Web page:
House members who voted in favor or DARK Act to block GMO labeling received windfall payouts from Big Food

(NaturalNews) Everyone knows that money talks in D.C. But most people probably aren’t aware of just how loudly it speaks, greatly influencing policy decisions like the recent passage of the Safe and Accurate Food Labeling Act of 2015, known as the “DARK” Act by its critics. This nefarious bill aims to bar states from passing their own laws requiring mandatory labeling of genetically-modified organisms (GMOs).

America’s corrupt politicians only seem to make important decisions when their pockets are first lined in accordance with their respective financial lusts. This is exactly how the DARK Act was passed, it turns out, with nearly $30 million being dumped by Big Food into the greasy pockets of these amoral traitors, who quite clearly don’t give a hoot about you or your family’s health.

Details of the financial contributions made to the 275 politicians who voted in favor of the DARK Act have emerged, and the picture is ugly. Among the 230 Republicans and 45 Democrats who supported the bill, Big Ag and Big Food interests contributed a whopping $29.9 million during the 2014 campaign cycle to seal the deal.

As explained by Alex Lazar, writing for the OpenSecrets Blog, Representatives Mike Pompeo (R-Kan.) and G.K. Butterfield (D-N.C.), the two original cosponsors of the DARK Act, received heavy payouts from the anti-labeling Grocery Manufacturers Association (GMA) to introduce the bill. Likewise, the bill’s cosponsors have been exposed for accepting six-figure bribes from Big Ag in exchange for their resultant yes votes.

These cosponsors include Reps. Collin Peterson (D-Minn.), Frank Lucas (R-Okla.), Rodney Davis (R-Ill.), Mike Conaway (R-Tex.), and Kurt Schrader (D-Ore.). Other cosponsors not on the agricultural committee, including Reps. David Valadao (R-Cal.), Steve Fincher (R-Tenn.), Devin Nunes (R-Cal)., and Kevin Cramer (R-N.D.), also accepted payouts from industries fighting against food labeling transparency.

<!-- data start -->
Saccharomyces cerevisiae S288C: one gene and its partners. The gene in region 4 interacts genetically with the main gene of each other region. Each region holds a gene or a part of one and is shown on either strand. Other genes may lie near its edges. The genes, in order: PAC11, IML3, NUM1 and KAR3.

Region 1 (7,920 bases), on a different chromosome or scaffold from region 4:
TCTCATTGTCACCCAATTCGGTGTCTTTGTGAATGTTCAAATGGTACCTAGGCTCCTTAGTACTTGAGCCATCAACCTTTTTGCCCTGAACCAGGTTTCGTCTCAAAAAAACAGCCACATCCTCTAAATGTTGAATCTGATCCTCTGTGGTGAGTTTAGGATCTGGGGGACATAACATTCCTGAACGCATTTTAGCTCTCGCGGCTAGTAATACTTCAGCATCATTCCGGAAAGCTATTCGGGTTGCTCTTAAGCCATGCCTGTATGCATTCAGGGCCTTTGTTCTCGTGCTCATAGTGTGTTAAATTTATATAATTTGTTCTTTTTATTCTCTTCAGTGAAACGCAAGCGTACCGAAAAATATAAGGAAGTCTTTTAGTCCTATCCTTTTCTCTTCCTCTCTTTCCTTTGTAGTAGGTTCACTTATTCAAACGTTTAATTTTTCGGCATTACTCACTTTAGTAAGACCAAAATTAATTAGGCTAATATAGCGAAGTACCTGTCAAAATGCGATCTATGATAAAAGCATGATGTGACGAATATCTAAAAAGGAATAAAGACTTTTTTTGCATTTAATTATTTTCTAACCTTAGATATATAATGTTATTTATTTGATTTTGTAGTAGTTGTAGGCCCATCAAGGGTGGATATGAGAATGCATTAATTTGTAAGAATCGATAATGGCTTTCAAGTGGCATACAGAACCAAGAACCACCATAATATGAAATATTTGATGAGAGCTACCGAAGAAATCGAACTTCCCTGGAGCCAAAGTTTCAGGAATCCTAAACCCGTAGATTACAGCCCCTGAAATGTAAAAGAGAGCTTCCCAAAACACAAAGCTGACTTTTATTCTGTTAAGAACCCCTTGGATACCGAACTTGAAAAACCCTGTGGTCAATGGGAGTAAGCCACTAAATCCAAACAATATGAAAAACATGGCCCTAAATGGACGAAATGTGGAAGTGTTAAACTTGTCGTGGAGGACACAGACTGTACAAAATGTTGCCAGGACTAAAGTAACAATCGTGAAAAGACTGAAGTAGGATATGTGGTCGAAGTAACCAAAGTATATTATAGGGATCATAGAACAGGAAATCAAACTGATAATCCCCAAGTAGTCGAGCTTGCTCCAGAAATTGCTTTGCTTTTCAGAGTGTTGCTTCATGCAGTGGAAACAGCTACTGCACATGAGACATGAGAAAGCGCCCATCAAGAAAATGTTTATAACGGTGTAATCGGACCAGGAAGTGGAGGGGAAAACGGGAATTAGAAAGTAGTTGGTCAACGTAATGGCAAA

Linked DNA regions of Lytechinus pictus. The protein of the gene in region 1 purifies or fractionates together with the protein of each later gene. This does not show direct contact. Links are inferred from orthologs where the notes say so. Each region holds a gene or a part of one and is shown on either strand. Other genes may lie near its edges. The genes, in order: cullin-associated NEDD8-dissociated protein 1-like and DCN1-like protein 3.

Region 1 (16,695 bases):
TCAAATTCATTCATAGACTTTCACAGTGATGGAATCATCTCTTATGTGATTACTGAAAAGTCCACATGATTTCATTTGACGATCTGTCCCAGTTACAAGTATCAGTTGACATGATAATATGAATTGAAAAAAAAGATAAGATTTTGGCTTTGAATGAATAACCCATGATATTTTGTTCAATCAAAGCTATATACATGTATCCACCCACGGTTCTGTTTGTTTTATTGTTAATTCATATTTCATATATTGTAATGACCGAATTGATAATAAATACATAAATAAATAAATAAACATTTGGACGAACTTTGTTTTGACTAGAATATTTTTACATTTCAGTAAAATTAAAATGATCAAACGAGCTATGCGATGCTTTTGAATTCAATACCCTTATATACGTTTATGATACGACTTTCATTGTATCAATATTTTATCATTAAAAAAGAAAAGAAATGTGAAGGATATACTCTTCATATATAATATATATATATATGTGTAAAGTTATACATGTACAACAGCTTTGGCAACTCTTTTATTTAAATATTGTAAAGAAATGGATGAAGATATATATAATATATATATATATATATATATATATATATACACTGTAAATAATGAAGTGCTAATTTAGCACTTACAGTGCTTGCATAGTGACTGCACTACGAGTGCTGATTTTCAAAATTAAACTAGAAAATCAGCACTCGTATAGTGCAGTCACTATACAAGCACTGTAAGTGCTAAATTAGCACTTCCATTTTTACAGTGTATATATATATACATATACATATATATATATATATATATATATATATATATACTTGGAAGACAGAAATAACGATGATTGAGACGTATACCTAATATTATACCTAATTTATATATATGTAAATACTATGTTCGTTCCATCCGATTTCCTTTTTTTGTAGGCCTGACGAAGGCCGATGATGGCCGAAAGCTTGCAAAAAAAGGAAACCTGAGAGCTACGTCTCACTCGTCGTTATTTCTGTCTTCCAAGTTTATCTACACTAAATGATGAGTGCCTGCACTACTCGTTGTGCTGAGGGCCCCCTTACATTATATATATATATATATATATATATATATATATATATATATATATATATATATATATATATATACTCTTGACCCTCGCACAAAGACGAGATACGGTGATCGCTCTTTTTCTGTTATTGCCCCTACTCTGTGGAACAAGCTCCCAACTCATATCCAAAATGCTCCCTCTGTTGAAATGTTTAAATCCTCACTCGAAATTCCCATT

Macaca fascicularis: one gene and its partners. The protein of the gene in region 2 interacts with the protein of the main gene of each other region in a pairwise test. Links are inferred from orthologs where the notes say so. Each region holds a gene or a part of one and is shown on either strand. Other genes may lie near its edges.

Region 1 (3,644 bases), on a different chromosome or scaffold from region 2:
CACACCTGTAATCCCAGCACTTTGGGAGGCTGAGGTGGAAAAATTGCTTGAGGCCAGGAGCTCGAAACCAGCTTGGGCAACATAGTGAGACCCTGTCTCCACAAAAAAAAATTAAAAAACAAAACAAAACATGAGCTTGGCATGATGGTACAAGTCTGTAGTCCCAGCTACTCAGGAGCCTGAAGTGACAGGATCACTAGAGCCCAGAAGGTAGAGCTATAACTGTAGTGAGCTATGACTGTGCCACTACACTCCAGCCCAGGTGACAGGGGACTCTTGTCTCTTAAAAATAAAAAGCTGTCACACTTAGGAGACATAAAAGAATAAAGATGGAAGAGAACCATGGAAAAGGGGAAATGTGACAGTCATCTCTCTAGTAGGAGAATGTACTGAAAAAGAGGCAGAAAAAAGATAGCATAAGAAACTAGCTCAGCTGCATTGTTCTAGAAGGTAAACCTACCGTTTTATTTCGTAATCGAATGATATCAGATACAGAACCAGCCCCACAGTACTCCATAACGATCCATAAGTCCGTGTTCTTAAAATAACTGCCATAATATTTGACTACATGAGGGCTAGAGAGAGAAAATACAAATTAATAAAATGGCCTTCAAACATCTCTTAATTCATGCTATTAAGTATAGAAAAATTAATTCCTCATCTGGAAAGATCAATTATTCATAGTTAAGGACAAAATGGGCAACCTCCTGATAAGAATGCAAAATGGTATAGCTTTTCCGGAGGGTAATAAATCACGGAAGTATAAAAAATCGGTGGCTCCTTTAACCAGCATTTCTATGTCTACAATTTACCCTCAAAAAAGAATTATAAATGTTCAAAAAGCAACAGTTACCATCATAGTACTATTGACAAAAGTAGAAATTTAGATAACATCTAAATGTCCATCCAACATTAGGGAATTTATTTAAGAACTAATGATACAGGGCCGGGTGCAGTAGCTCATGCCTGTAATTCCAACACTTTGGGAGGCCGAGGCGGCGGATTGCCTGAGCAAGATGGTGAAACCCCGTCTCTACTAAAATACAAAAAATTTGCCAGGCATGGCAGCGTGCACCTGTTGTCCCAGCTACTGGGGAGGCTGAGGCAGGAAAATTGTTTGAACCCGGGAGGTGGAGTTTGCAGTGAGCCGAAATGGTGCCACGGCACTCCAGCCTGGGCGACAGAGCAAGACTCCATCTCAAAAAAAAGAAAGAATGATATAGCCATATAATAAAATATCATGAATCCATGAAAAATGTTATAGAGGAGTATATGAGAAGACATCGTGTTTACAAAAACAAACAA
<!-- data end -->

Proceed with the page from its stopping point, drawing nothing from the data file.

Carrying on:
“All told, the 230 Republicans and 45 Democrats who voted to pass the bill collectively received over $29.9 million from the agribusiness sector and food and beverage industry during the 2014 cycle, or about $108,900 per member,” writes Lazar. “That’s nearly three times as much as the average $38,977 per lawmaker drawn by the 138 Democrats and 12 Republicans voting nay. Their cumulative contributions from the interests came to $5.8 million.”

“For all the election cycles since 1990, more than $115.1 million has gone to those who voted for the legislation this week (with an average of $418,644 per member), compared to almost $25.8 million for those who voted against it ($171,785 per member).”

At the helm of GMA’s push to block state-level GMO labeling bills like those already passed in Connecticut and Vermont are none other than PepsiCo Inc. and Monsanto Co., two of GMA’s most prominent members. These two poison manufacturers contributed $2.5 million and $2.6 million, respectively, towards anti-labeling lobbying so far this year.

And their efforts haven’t been in vain, as the DARK Act seems to be moving through Congress with flying colors, despite overwhelming support among average Americans for mandatory GMO labeling, or even a full-scale ban on GMOs in food. So what makes Pepsi and Monsanto’s position against GMO labeling more important than the 300 million-or-so odd Americans who support it? Money, of course, which is the root of all evil in the District of Criminals.

“The basic problem that our nation faces is that our original constitutionally limited representative democracy has died an ugly death,” wrote one OpenSecrets Blog commenter. “We presently are in the hands of professional politicians (all flavors) who diligently respond to the one-% money with which they are showered, not to the people whom they nominally represent.”

“The outlook for the future is extremely grim.”

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